Special purpose acquisition companies grow in popularity on Wall Street during the pandemic


Amanda Salazar | The Ticker

Kazi Ahmed

Raising special purpose acquisition companies is en vogue in the COVID-19 economy. From venture capitalist Chamath Palihapitiya to footballer-turned-activist Colin Kaepernick to former House Speaker Paul Ryan, it seems like everyone is taking part in this new variant of initial public offerings.

A SPAC is a blank-check company with no operations that goes public solely to acquire or merge with a private company within two years, thus taking the private company public.

In 2020, over 230 SPACs went public and raised over $80 billion, making it a record year, since only 59 SPACs went public in 2019. This year, 130+ SPACs have gone public so far and there’s no sign of slowing down with a seemingly endless supply of capital and eager sponsors who aren’t solely savvy fund managers or venture capitalists.

There are currently about 400 SPACs looking for target companies to acquire.

Richard Branson’s space tourism company Virgin Galactic, for example,

went public in October of 2019 by merging with IPOA, a SPAC sponsored by Chamath Palihapitiya’s holding company, Social Capital Hedosophia.

Well-known names like DraftKings and Nikola Motors went public in a similar fashion.

Unlike the traditional IPO, a SPAC’s offering price is usually fixed at $10 per share as there is no valuation involved. A fractional warrant that can be exercised later is also usually attached to the stock. The proceeds from the SPAC IPOs are placed in a trust account until a company is acquired and are used when IPO shares are redeemed.

If more capital is required when acquiring a target, additional funds can be raised through the sponsors or through a private investment in public equity. When a SPAC makes an acquisition, a new ticker is issued and starts trading on an exchange.

SPACs are not a new phenomenon as they have been around since the early 90s, but they only gained a good reputation recently.

The recent boom in SPACs can partly be attributed to the flaws of traditional IPOs. One of those flaws is underpricing, which venture capitalist Billy Gurly said robs “Silicon Valley founders, employees, and investors of billions of dollars each year.”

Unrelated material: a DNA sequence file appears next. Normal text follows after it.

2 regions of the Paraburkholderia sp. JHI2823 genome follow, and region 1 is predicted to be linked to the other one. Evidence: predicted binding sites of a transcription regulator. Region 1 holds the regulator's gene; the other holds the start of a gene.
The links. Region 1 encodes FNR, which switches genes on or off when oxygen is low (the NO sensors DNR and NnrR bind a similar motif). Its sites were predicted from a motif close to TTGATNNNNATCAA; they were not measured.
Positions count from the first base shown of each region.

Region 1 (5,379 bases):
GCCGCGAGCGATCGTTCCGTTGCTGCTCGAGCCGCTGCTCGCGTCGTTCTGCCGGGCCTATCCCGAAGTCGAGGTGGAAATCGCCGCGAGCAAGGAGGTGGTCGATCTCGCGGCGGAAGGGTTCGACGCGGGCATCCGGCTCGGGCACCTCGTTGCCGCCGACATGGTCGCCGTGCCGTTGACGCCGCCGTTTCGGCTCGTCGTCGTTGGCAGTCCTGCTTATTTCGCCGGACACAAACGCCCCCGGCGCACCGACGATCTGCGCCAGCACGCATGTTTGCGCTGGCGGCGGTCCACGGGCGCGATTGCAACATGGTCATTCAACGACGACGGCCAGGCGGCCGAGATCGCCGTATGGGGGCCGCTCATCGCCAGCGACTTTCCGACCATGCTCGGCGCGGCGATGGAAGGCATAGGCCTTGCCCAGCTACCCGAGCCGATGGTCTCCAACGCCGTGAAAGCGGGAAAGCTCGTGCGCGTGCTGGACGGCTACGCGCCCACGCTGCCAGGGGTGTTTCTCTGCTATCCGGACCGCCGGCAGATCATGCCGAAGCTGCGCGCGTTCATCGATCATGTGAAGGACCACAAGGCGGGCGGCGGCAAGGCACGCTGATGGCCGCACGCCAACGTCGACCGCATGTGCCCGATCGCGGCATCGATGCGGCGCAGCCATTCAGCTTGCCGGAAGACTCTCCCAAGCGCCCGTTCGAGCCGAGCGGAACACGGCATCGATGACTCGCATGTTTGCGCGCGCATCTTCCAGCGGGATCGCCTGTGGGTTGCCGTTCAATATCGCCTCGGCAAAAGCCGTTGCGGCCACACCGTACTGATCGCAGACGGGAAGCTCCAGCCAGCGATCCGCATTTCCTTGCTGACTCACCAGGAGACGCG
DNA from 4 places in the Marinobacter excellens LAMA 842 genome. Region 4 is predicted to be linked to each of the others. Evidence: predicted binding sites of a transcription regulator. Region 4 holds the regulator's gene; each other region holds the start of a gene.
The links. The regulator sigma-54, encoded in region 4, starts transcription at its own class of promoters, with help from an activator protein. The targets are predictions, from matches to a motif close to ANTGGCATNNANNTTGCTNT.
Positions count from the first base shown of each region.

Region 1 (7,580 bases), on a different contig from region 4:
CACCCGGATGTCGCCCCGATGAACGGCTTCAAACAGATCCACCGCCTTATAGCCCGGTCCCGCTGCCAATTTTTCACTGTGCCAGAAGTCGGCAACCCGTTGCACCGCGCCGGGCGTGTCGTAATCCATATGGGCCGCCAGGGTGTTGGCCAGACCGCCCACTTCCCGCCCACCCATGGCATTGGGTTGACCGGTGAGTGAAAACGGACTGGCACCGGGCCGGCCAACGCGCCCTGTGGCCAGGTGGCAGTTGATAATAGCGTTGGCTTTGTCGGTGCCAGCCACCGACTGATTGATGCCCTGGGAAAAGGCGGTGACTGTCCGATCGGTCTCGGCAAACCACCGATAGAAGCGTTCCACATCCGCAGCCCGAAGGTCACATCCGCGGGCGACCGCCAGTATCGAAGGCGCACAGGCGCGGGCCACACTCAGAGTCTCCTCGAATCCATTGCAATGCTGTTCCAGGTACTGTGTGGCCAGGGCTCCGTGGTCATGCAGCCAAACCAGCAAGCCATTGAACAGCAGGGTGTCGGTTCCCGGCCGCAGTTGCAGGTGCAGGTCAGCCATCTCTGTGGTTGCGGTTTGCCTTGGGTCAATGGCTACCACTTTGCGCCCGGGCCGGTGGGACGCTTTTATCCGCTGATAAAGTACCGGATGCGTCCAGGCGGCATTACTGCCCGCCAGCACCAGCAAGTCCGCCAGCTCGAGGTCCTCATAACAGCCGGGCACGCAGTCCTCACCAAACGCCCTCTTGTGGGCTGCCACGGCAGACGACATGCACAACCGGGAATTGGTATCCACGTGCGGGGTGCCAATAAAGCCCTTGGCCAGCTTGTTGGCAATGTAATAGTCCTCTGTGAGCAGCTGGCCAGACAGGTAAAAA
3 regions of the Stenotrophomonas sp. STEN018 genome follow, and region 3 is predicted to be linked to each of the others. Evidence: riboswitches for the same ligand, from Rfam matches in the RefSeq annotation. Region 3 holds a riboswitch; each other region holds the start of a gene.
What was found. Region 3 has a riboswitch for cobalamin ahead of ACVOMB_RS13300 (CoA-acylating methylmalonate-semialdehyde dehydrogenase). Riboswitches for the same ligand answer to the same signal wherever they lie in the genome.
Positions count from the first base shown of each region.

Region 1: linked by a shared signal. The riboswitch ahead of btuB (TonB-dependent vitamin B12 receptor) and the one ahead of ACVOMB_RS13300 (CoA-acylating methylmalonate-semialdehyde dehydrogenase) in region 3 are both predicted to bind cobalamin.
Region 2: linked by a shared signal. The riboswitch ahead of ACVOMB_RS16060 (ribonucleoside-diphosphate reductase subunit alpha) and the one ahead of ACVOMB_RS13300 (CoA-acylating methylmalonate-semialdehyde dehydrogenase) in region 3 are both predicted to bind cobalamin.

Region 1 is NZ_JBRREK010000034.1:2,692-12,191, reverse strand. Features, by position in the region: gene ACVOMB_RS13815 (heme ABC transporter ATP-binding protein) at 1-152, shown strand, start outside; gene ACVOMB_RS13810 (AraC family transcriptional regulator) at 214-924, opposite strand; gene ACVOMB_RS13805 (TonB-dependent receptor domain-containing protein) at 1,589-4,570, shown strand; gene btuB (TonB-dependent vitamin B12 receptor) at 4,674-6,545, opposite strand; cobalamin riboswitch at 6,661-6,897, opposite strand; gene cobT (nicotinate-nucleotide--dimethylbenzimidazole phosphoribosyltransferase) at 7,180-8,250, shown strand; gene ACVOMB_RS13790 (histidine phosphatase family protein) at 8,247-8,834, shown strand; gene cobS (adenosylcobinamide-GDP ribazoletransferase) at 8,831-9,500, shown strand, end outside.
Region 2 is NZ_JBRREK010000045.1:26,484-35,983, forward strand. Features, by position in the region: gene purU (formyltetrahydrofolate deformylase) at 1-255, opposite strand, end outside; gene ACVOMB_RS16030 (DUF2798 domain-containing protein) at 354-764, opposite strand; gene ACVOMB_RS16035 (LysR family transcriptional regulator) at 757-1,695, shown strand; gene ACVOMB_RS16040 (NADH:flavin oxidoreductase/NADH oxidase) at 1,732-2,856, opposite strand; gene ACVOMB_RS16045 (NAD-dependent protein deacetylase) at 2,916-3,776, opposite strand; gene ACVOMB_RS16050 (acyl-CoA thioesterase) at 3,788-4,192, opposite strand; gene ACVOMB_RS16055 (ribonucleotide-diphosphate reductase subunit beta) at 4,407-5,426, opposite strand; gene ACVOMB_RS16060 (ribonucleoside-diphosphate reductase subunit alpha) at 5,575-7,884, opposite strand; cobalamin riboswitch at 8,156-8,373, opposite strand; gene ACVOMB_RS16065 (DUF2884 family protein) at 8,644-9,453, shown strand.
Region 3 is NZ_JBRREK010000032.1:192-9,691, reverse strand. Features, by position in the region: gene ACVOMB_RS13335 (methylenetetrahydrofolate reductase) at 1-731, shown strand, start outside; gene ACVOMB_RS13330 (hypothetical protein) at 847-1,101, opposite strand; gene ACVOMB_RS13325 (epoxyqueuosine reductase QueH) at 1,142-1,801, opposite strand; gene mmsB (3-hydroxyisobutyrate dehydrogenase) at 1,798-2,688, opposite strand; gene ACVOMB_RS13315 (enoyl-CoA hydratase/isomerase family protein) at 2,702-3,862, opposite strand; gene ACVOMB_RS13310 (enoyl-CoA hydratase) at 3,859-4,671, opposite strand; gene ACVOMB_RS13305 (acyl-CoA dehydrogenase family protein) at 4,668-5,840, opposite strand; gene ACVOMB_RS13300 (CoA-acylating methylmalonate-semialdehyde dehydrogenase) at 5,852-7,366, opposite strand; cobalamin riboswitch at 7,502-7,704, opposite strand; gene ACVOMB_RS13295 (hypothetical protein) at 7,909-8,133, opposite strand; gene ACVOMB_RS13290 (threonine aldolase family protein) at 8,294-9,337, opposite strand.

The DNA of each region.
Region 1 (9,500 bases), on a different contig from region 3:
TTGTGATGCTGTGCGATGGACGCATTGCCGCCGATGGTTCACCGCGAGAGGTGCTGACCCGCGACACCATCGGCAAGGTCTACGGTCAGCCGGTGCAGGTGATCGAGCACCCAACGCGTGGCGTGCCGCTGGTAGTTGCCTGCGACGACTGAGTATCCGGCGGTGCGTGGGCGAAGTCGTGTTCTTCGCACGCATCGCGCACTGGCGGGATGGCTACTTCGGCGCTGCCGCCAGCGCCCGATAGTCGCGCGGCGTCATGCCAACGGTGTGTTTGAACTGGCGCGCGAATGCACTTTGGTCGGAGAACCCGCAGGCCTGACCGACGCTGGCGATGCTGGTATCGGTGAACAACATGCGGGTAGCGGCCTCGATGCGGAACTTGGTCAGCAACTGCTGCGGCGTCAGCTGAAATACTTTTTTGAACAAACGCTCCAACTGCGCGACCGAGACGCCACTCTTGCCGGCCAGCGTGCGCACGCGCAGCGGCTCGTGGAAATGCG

The underpricing problem is real as the average company that has gone public in the period between 1980 and 2019, saw a first day underpricing of 20.7%. The reason this happens is that in the traditional IPO process, the underwriters decide on an offering price instead of a market based approach where supply and demands are matched to discover the price.

The traditional IPO process is also quite lengthy and costly as companies have to pay hefty fees to underwriters.

In contrast, SPAC mergers are becoming a more attractive way for companies to go public because it’s cheaper, faster and provide more flexibility in negotiating the terms of the merger, according to The New York Times.

It allows the target company to directly negotiate with one sponsor on valuation, price and other terms, which isn’t possible with a traditional IPO.

After beginning the merger process with a SPAC sponsor, a company can go public in as little as two months. SPACs are also attractive to investors because SPAC sponsors are usually experienced and successful professionals, enabling them to bet on the sponsor team to find a great company.

SPACs may be a faster, cheaper and less burdensome way to go public, but they aren’t free from criticisms.

For example, SPAC sponsors receive up to 20% of shares outstanding as founder shares, often called the “promote,” for a price significantly lower than the IPO price as compensation, according to Forbes.

Not only does this promote dilute common shares, but it can also prompt sponsors to close a transaction, even if the target company wasn’t very compelling, given the potential upside they’ll receive on their founder shares. However, this risk is partly mitigated by SPAC investors’ ability to redeem their shares.

Another obvious risk is that the SPAC sponsors might fail to find a suitable target, which is not a great outcome for investors whose money has been tied for two years in a low-interest environment.

At the current rate, it is very much possible that numbers of SPACS raised will outpace last year’s total by the end of the first quarter.

Still, it is important to keep in mind that historically SPACs have not fared very well. SPACs tend to outperform benchmark indexes after the deal announcements, but they usually lag after the deal is closed, according to a Goldman Sachs report.

The performance varies widely, so it is important to conduct proper due diligence on the sponsors before investing in a SPAC.